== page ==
Saturday, July 12, 2008
Friday, July 11, 2008
Snake Around The Collar
Rita is a top breeder of Satin and Silver Martin rabbits. Her Satin was one of the four finalists for the Best In Show at the 2003 ARBA convention in Wichita; both her Satin and Silver Marten regularly won Best In Show in the all breed shows.
Rita works as show secretary in the majority of shows in this area; and she is also the small animal manager at the San Joaquin fair. Her granddaughter Jessica and grandson Brad both stayed at the fair as helpers; their bright green T-shirts identified them as volunteers at the fair. During a break, Brad and Jessica went to the reptile building to be "snaked" around the collar.
Thursday, July 10, 2008
Livestock at the San Jaoquin Fair
Wednesday, July 09, 2008
Baling Twine Doormat
For most of us who have rabbits and other animals, buying hay is a regular activity. Hay bale use baling twine that become trash after it's cut to let loose the hay. Our newsletter editor Kathy S. is very creative and very green; she likes to reuse material that would normally be discarded. Here is her creation, a doormat made from the baling twine.
"Here's a little bit more about the doormat. After seeing a doormat woven out of baling twine in Make magazine, I knit one. While physically tough going, I found this knitting completely compelling. I've written about the doormat in the Guild's Summer '08newsletter, but here are the basics.I used big, polymer needles (Susan Bates #13). Needles of other material and smaller needles reportedly bend or break. I cast on as many stitches as the ten and one-half inch long needles would hold. Jamming on this many stitches made for challenging knitting as twine is slippery. Circular needles would make this project much easier. (Another option is to knit narrower bands and knit them together, though that might make for a floppier doormat, albeit one that is easier to knit.) Garter stitch creates a bumpy surface, well suited for removing debris from footwear.To tie on a new piece, a simple overhand knot works best. I pulled the knots to the doormat's underside, but you may prefer otherwise.Color placement on this doormat is random; whenever I got a new piece of twine I tied it on and knit. Just think what someone with good color sense could accomplish!Finished size: 20 by 30 inches.I'm still pretty excited about the doormat, and greet visitors with "Look what I made". I then have to convince them to wipe their shoes on this handcrafted finery."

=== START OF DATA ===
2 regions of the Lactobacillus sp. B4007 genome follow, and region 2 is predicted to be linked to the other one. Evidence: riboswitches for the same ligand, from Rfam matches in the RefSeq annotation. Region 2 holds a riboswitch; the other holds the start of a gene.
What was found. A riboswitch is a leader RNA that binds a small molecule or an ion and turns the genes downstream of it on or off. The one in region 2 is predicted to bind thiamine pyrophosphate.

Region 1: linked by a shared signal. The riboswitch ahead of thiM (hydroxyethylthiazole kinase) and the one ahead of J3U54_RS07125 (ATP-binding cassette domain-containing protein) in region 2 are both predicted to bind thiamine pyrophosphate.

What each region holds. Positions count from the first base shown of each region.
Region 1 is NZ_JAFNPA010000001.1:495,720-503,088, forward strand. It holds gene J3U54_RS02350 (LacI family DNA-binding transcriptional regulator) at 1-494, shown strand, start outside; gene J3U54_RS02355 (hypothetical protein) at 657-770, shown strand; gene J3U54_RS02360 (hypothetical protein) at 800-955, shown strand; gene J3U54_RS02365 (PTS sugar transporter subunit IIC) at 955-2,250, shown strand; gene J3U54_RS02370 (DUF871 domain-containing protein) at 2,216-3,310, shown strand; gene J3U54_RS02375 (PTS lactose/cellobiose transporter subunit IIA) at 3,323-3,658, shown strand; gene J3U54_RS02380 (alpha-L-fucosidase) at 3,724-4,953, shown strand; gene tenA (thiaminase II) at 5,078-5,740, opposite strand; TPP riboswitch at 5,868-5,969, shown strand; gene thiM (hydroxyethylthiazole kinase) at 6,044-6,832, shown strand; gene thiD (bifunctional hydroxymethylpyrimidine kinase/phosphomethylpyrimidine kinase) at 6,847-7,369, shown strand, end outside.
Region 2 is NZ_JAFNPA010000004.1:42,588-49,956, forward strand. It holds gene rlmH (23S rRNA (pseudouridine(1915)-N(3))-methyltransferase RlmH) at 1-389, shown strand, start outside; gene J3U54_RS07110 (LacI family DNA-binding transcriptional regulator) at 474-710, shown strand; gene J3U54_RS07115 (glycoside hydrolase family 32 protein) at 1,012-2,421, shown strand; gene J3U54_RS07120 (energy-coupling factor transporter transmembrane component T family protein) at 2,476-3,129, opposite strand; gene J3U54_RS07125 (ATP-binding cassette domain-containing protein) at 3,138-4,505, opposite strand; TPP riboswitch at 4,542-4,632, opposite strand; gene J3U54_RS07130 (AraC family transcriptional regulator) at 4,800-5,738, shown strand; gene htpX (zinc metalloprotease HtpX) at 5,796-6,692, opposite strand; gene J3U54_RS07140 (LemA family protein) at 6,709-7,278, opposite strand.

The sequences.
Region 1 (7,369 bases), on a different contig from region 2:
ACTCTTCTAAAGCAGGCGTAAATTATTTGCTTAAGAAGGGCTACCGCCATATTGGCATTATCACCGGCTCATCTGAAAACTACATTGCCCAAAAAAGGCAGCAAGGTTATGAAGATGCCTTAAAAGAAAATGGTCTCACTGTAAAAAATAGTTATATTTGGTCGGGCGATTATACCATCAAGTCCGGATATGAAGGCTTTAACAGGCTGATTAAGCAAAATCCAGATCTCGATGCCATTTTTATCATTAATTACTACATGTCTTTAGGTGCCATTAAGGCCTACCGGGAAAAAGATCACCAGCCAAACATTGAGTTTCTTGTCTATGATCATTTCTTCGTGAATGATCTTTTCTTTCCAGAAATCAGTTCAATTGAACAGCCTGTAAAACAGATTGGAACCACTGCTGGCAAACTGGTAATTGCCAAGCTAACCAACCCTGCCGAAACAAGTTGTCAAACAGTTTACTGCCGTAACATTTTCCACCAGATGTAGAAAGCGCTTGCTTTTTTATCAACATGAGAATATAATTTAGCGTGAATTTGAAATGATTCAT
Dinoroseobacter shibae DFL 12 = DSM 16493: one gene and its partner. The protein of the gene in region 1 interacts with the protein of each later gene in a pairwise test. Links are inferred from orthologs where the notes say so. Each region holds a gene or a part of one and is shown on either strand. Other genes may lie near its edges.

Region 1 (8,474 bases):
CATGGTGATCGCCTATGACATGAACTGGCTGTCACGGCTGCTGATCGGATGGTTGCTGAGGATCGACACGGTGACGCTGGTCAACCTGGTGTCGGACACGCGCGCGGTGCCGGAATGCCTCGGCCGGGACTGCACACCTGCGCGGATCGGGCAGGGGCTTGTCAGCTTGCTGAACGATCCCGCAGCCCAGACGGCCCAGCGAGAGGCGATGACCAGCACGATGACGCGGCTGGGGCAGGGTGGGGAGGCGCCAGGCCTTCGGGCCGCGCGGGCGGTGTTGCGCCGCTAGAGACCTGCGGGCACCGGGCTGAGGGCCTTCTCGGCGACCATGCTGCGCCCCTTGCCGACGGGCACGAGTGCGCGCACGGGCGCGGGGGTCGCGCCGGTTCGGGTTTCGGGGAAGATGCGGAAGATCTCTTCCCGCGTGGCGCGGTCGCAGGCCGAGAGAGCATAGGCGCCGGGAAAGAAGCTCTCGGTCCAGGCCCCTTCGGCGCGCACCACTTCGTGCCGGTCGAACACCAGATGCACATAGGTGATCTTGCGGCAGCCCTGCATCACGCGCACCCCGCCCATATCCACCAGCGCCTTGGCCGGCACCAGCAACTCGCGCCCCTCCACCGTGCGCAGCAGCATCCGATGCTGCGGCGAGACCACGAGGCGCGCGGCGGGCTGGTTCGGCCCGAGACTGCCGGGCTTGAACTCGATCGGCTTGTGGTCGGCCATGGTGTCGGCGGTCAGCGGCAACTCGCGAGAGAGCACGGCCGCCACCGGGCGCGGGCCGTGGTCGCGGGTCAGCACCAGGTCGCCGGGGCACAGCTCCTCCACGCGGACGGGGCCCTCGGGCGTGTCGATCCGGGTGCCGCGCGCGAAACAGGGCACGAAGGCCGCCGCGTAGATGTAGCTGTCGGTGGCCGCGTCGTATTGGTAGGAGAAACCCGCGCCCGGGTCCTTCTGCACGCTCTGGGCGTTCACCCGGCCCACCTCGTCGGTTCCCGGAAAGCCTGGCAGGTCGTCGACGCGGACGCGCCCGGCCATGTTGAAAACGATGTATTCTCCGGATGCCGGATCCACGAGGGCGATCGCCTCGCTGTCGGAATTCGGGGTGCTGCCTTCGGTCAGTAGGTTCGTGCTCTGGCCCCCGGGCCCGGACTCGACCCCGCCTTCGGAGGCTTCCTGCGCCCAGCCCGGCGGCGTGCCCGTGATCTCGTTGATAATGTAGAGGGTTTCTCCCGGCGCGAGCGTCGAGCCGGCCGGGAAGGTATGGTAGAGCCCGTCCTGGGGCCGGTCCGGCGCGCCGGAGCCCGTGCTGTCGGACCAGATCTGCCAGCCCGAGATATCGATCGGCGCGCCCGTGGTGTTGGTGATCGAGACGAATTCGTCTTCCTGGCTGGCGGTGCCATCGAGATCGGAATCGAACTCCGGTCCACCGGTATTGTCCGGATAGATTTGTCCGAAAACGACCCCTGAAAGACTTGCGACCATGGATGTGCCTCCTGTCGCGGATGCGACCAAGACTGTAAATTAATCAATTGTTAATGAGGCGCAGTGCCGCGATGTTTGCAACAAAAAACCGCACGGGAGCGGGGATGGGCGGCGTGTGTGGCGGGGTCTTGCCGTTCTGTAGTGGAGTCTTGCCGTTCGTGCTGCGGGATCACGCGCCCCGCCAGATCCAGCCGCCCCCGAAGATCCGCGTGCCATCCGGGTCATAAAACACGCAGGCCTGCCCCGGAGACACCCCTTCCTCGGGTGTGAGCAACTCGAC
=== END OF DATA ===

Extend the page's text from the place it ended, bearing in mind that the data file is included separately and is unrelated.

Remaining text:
Tuesday, July 08, 2008
A Happy Ending: A Dog and A Corvette
Here is a picture of John's '69 corvette. It is a top flight winner which means it has been restored to it's original state. I guess you could say the dog chose well!
The lucky but homely looking dog is now safe and sound at Maureen's lap.
Little girl likes to be a lapdog.
A warm bed sure beats surviving in the wild.
Maureen in OH says,
"Tonight John and I went out with some friends on a Corvette 'cruise' which is basically a really long car ride through country roads. When we started out we came upon a mangy looking little dog in the middle of a country road and a bunch of us stopped to try and catch it. Honestly, it looked like something wild. Unfortunately we were not successful but at least it had left the road and ran into a field.
Two hours later we came back the same way and wouldn't you know it, but that same little dog was STILL in the road. A new group of people were attempting to catch it including us. After a half an hour of trying I was able to use John's belt to lasso the skinny little thing. I think it was ready to be caught.
Attached are pictures of the pitiful looking little thing. I think it is a yorkie poodle mix or something like that. Very dirty and matted. After the initial shock of being caught she warmed up quite nicely and seems to like both John and I. Fortunately John is bigger dog lover than a corvette lover as we put the stinky little thing in his recently redone '69 corvette!"
Monday, July 07, 2008
UK Angora breeders Les and Tess
During the trip to UK, Candy spent a day with our friends from the TOULAARP Yahoo list, Les & Tess.
"They live in a suburb of London in part of a large Victorian house just crammed with everything wooly and fibery. I could have spent hours looking at all the spinning wheels and things they have spun, dyed, knitted, etc. But it was beautiful weather, and most of our time was spent in their back garden (yard) under shade trees, just visiting and having a relaxing day.
Les and Tess are wonderful people, and would fit in perfectly here in our Angora community. They don't show, but they make full use of the wool. Their cages (pens/hutches), like most in England, have solid sides and bottoms, and bedding is shavings, newspaper, and straw. I know, we wouldn't think of such a thing here, but, as I also saw in Norway a few years ago, it works very well for them. One convenience they had that I really liked, was that they had French doors leading from their bedroom right into the rabbitry! How convenient for checking for new litters during the night.
Most of Tess' Angoras were clipped down, but I was happy to see that hers looked a lot more like mine than the ones I had seen at the show. You could tell, these Angoras had some wool on them, and decent furnishings."
Sunday, July 06, 2008
Rabbit News from Hawaii
Beautiful sunset in Hawaii
Judge Josh with Zeia and her junior English Angora.
Judge Jim and Zeia and her junior English Angora.
Zeia brushing her black English Angora.
Judges Jim and Josh with happy owners of BIS Holland Lop and RIS Champagne d'Argent.
Judges Josh and Jim are everywhere; recently they were in Hawaii judging a show.
There are English Angora in Hawaii, Josh wants to pass this info to NCAG. Thanks to his photos, now we see them. Also he shares with us photo of the Best In Show winner Diana M. with her Holland Lop and the Reserve In Show winner Sandy T. with her Champagne d'Argent.